From Volume 5, Issue Number 14 of EIR Online, Published Apr. 4, 2006

Western European News Digest

Scotland Yard To Question Blair on 'Peerage-gate'

Scotland Yard has talked to Prime Minister Tony Blair's moneybags, Lord Levy, who has stated that he will cooperate in the investigation of the scandal now enveloping the Blair government, in which it appears that Blair made large Labour money donors into peers for life, with seats in the House of Lords. Two people who gave loans to the Labour Party in exchange for peerages have now asked the House of Lords to withdraw their names from nomination. With the growing investigation of this matter, the real question is how long Blair can hang on.

A senior British Parliamentary source commented, when asked about the scandal and what it means for Blair's future, that Chancellor of the Exchequer "Gordon Brown is sadly the only person seen to replace Blair, because there is no real leadership in the country, and there has not been any real effort to train younger leadership to step up and lead."

In a related development, on March 31, the Conservative Party revealed the names of 13 people who had lent it 16 million pounds. Among the 13 listed are former party treasurer Lord Ashcroft (3.6 million pounds) and Scottish philanthropist Lord Laidlaw (3.5 million pounds). Some 5 million pounds in loans were withheld, because the lenders had been repaid. Labour chairman Ian McCartney charged that the Tories had solicited loans abroad, but, it was, apart from Lady de Rothschild (1 million pounds), mainly current and former party treasurers on the remaining list of 13. As is already known, one lender, Bob Edministon, was nominated for a peerage by former Tory leader Michael Howard, and he converted his 2-million-pound loan to a donation.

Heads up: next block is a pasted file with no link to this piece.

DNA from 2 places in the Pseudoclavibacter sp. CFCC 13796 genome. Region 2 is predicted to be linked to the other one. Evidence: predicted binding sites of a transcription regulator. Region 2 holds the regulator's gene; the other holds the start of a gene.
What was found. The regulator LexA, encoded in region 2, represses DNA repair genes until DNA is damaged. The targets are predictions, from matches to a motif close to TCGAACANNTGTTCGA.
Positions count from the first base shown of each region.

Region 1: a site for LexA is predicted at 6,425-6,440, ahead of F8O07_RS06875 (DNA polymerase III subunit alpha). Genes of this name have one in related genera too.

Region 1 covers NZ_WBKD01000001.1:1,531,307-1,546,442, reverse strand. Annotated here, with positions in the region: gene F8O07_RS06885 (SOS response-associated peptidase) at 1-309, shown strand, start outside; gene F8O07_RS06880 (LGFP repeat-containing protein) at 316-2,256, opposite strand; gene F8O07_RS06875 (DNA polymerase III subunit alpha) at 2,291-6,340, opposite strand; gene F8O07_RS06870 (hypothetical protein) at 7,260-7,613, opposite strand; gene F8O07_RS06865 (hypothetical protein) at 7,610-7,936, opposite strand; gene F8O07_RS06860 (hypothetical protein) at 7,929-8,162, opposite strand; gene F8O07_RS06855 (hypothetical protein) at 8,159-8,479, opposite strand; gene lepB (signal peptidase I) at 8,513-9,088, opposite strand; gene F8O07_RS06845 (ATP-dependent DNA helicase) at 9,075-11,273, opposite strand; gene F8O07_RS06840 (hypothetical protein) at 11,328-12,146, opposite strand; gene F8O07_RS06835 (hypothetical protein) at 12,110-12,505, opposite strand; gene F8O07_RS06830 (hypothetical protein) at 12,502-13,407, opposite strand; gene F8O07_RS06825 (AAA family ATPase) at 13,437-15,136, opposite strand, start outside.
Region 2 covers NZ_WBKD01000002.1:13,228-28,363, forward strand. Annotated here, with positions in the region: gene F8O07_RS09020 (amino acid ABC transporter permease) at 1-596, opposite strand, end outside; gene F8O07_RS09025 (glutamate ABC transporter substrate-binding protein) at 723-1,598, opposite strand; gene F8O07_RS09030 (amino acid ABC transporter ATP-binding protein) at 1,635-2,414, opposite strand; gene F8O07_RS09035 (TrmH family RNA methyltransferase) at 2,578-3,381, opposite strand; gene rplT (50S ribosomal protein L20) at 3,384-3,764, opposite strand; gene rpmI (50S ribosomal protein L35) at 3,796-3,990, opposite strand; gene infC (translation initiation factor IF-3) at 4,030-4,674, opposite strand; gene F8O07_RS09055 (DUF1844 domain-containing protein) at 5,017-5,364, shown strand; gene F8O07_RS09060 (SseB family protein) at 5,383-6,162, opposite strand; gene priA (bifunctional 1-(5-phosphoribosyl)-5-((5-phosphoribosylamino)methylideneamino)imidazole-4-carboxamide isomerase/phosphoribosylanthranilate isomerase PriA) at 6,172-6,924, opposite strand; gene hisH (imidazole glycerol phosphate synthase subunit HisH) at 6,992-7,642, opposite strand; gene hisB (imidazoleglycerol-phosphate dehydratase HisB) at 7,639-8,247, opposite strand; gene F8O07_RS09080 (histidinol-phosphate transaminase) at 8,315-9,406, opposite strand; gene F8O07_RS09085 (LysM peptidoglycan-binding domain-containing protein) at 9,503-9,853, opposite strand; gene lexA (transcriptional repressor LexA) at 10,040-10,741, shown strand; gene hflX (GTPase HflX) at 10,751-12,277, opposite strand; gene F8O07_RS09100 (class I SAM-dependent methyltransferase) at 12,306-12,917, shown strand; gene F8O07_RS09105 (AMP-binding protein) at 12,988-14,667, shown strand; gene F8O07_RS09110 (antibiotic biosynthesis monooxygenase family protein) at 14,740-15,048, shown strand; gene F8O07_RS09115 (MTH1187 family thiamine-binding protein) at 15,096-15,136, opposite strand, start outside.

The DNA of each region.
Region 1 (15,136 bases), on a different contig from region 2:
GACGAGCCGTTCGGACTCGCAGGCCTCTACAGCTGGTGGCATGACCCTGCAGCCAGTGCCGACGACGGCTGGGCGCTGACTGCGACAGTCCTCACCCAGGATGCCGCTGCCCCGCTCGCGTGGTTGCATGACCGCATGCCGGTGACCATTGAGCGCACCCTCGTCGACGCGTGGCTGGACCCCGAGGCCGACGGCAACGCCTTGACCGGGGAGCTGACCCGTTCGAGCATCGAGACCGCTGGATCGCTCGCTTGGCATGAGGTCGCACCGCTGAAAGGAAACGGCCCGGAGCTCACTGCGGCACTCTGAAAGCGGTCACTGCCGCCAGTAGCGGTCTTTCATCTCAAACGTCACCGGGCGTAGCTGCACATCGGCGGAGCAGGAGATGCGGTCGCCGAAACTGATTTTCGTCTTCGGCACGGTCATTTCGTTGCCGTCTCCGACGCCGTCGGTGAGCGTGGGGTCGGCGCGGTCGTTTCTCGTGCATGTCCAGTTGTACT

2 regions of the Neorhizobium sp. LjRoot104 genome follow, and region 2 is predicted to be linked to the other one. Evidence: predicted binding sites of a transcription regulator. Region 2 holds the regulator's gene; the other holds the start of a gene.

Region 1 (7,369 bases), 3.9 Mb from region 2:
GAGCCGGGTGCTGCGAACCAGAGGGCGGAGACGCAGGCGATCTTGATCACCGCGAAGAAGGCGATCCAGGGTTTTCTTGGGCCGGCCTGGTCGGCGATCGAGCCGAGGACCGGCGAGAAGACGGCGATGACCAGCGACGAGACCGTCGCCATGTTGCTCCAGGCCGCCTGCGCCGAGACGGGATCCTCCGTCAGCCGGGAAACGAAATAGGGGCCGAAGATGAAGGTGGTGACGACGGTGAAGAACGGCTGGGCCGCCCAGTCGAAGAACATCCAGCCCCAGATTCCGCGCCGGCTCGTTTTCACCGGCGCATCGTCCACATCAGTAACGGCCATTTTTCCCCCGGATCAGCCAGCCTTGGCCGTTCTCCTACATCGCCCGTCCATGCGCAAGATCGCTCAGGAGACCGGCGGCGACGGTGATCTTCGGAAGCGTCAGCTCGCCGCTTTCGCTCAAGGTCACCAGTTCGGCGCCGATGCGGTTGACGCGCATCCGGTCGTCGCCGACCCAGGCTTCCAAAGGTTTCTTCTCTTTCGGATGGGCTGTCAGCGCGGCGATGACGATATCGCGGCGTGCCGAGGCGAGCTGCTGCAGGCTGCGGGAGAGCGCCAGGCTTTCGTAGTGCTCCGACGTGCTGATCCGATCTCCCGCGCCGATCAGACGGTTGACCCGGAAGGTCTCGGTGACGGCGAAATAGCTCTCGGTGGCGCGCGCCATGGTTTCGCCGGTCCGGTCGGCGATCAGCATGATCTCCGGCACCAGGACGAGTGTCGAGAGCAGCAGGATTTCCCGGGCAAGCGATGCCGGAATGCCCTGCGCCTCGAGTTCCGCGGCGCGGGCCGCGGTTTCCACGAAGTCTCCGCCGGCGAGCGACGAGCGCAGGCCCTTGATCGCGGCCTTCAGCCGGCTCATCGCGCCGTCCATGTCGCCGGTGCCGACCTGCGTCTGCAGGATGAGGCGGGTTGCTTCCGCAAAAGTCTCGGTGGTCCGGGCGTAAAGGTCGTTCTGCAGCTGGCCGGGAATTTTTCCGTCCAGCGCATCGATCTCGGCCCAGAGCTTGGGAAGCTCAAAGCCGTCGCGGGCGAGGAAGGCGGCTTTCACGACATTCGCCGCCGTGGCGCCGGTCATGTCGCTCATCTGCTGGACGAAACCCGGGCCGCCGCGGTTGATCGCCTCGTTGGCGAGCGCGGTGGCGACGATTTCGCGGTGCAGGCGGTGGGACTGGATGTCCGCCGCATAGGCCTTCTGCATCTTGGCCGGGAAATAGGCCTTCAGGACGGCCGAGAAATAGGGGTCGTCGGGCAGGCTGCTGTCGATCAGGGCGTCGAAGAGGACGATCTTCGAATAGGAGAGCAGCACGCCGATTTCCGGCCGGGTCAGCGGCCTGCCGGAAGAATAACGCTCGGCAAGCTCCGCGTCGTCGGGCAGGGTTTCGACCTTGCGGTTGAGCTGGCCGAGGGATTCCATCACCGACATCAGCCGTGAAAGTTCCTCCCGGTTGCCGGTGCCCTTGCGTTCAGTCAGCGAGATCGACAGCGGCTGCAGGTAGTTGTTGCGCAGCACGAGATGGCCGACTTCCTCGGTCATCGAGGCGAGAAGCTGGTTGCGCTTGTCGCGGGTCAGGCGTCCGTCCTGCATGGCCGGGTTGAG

Low German Voter Turnout Signals Widespread Discontent

The March 26 elections in the German states of Rhineland-Palatinate, Baden-Wuerttemberg, and Saxe-Anhalt had the lowest turnout ever in state parliament elections, with 58, 54, and 44%, respectively. That means that the "non-voters' party" was the strongest, by far. That also means that the majority parties that were voted in (SPD in R.P., CDU in B.W., CDU in S.A.), will form the respective state governments, with only 15-18% of the voters backing them. This is not proof of strong support for the establishment parties, and definitely not a vote of confidence in the Grand Coalition government in Berlin. The same discontent is also observed in Sunday's municipal elections in Hesse, with less than 40% voter turnout in numerous cities.

The results did, however, show the continued erosion for the "Green" ideology, which is occurring worldwide, as the economic crisis deepens. The Greens were voted out in Saxe-Anhalt and Rhineland-Palatinate, and the leftist WASG failed to get in, in R.P. and in B.W. Ute Vogt, slate leader in B.W., a prominent representative of the ecology-leftist "networkers" in the SPD, lost 8% (down from the 33% in the election in 2001) and got the worst SPD result ever in that state.